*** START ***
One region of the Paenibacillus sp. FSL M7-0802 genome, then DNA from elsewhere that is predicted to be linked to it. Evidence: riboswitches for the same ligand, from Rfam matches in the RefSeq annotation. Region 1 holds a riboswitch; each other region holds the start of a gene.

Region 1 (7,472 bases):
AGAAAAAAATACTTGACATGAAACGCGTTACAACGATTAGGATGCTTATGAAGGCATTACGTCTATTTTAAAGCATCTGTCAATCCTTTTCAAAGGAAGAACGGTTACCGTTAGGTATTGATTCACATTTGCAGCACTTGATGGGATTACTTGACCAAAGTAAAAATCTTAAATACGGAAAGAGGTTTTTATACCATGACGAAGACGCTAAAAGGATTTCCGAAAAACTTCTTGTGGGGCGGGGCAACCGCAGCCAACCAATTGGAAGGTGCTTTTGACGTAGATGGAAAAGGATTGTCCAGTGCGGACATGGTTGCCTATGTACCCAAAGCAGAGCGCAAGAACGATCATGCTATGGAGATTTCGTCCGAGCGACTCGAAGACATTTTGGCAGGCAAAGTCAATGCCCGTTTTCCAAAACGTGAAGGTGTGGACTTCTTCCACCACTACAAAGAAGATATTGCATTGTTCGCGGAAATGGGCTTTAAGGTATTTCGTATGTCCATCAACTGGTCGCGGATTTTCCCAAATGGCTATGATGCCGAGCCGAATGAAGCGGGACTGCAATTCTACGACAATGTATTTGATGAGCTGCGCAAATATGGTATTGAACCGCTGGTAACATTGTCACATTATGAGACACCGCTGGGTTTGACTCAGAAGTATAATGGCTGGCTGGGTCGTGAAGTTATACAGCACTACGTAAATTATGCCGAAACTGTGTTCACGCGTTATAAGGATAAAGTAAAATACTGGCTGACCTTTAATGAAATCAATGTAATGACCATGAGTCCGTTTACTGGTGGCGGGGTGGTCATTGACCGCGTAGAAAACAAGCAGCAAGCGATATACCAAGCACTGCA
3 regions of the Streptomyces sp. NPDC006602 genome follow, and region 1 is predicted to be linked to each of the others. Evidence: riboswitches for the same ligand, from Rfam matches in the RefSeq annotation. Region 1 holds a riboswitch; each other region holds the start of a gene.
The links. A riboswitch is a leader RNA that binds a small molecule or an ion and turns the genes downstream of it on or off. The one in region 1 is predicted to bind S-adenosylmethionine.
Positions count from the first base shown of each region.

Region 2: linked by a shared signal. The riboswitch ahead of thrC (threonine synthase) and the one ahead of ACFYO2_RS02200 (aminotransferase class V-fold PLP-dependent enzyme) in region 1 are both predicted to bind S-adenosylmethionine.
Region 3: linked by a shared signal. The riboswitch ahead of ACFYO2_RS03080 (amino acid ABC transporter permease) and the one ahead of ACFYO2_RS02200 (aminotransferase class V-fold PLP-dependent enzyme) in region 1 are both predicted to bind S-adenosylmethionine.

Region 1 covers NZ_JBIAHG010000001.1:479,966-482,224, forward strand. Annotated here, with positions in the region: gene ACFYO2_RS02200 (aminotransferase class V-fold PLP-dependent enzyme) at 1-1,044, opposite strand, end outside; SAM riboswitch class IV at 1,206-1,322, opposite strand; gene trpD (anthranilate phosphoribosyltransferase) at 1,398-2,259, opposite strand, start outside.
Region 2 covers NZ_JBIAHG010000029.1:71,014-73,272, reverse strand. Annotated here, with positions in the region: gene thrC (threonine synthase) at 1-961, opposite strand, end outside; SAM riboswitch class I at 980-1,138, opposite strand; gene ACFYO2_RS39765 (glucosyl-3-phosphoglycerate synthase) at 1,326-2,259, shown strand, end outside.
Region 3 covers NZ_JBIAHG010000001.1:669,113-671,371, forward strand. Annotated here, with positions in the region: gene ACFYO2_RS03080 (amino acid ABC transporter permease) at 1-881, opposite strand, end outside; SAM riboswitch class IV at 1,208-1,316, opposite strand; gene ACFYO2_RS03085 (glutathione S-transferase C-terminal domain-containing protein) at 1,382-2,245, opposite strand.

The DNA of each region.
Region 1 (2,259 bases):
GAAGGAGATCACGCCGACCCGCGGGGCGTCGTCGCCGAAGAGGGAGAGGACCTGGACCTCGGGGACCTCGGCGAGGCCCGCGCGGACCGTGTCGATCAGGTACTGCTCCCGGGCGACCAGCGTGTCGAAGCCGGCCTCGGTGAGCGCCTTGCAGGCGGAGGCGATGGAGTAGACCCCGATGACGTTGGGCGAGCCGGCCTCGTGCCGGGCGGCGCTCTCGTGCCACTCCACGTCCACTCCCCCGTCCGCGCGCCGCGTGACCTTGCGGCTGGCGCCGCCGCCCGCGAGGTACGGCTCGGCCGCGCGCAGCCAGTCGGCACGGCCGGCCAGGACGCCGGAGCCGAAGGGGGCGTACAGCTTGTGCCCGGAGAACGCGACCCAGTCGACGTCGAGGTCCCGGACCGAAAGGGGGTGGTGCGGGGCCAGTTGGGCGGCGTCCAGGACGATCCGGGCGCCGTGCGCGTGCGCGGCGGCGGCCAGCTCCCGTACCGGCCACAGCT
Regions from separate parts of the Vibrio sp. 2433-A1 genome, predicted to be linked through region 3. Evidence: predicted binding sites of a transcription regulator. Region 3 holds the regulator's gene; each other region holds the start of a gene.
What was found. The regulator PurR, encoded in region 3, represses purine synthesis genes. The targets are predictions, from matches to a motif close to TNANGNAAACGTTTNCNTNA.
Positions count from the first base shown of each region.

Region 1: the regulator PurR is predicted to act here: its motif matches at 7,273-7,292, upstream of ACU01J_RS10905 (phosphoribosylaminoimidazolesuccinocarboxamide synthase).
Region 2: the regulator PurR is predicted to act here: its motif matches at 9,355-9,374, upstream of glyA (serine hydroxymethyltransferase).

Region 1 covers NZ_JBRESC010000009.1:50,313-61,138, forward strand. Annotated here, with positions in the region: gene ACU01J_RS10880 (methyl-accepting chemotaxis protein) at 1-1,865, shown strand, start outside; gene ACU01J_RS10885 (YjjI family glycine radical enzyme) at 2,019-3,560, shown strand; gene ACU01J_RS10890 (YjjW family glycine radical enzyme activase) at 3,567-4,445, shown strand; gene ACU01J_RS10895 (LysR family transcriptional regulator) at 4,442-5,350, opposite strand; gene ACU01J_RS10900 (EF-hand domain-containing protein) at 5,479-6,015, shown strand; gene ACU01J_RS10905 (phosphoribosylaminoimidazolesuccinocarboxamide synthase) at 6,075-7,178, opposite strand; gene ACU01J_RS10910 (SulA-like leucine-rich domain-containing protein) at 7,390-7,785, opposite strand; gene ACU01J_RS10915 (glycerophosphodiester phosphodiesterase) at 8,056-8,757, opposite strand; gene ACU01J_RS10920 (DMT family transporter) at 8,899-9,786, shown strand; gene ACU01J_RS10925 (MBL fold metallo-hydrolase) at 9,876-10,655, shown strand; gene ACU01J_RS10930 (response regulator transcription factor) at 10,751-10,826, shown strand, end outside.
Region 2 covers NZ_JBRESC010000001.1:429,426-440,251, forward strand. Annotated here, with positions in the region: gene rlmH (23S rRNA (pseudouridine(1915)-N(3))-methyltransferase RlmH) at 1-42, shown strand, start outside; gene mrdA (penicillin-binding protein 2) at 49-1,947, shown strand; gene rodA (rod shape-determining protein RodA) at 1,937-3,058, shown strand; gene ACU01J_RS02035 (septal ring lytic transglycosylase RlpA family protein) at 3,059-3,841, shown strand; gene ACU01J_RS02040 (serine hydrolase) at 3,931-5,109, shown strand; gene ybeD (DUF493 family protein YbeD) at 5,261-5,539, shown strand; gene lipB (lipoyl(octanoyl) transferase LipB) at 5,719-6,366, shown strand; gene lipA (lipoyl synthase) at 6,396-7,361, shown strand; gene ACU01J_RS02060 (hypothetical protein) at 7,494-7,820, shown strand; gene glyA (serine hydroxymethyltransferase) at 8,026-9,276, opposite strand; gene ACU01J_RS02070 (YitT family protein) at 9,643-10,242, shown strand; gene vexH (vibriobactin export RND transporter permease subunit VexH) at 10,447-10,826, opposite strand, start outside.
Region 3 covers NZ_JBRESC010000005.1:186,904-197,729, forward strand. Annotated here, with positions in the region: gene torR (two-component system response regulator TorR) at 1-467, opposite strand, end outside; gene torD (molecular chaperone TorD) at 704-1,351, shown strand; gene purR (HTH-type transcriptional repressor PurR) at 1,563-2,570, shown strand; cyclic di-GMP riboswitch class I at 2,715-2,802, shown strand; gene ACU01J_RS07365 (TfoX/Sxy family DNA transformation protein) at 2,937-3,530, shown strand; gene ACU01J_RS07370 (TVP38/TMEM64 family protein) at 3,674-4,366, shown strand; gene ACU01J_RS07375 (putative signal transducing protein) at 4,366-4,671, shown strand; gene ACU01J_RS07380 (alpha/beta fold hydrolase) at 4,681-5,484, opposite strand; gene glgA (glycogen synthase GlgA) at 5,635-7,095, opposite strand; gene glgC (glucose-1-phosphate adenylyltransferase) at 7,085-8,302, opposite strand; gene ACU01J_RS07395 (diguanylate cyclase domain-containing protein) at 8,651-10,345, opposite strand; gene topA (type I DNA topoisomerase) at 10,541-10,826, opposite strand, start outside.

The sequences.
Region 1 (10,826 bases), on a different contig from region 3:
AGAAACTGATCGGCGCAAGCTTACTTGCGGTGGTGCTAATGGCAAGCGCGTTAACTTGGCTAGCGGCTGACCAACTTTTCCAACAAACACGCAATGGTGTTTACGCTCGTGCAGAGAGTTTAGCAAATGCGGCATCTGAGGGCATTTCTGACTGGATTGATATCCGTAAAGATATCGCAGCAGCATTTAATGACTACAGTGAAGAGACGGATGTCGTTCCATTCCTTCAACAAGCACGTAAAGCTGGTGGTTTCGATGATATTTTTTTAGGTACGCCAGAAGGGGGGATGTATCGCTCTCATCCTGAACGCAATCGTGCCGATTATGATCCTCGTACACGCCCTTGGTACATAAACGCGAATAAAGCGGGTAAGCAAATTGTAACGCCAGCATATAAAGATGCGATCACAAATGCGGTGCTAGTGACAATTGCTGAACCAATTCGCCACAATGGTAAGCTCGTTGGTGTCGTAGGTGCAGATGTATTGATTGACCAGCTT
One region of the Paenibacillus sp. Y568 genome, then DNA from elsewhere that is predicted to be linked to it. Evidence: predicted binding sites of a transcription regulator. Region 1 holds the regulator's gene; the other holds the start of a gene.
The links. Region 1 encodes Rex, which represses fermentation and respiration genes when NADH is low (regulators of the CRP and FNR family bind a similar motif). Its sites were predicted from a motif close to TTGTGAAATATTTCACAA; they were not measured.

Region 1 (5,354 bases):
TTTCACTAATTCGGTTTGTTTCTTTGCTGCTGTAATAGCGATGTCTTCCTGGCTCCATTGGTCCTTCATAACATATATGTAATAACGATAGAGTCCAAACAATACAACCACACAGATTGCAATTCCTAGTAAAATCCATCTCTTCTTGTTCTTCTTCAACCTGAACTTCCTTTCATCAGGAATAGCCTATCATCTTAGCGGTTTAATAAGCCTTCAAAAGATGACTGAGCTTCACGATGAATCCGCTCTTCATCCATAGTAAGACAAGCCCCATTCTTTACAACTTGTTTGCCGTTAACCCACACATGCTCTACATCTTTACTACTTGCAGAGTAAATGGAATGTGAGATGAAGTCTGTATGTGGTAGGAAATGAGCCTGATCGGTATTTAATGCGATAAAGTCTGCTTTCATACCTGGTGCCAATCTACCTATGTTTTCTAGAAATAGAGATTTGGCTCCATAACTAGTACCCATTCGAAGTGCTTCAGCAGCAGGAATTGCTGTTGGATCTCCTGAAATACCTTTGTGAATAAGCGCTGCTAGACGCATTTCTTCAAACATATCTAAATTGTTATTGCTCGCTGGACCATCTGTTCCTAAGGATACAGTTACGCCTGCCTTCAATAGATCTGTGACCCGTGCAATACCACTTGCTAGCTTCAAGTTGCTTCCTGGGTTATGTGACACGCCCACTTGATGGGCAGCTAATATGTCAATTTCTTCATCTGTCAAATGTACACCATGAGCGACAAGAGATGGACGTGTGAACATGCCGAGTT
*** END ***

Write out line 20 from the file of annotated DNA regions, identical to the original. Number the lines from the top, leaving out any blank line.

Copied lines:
Region 1 covers NZ_JBRESC010000009.1:50,313-61,138, forward strand. Annotated here, with positions in the region: gene ACU01J_RS10880 (methyl-accepting chemotaxis protein) at 1-1,865, shown strand, start outside; gene ACU01J_RS10885 (YjjI family glycine radical enzyme) at 2,019-3,560, shown strand; gene ACU01J_RS10890 (YjjW family glycine radical enzyme activase) at 3,567-4,445, shown strand; gene ACU01J_RS10895 (LysR family transcriptional regulator) at 4,442-5,350, opposite strand; gene ACU01J_RS10900 (EF-hand domain-containing protein) at 5,479-6,015, shown strand; gene ACU01J_RS10905 (phosphoribosylaminoimidazolesuccinocarboxamide synthase) at 6,075-7,178, opposite strand; gene ACU01J_RS10910 (SulA-like leucine-rich domain-containing protein) at 7,390-7,785, opposite strand; gene ACU01J_RS10915 (glycerophosphodiester phosphodiesterase) at 8,056-8,757, opposite strand; gene ACU01J_RS10920 (DMT family transporter) at 8,899-9,786, shown strand; gene ACU01J_RS10925 (MBL fold metallo-hydrolase) at 9,876-10,655, shown strand; gene ACU01J_RS10930 (response regulator transcription factor) at 10,751-10,826, shown strand, end outside.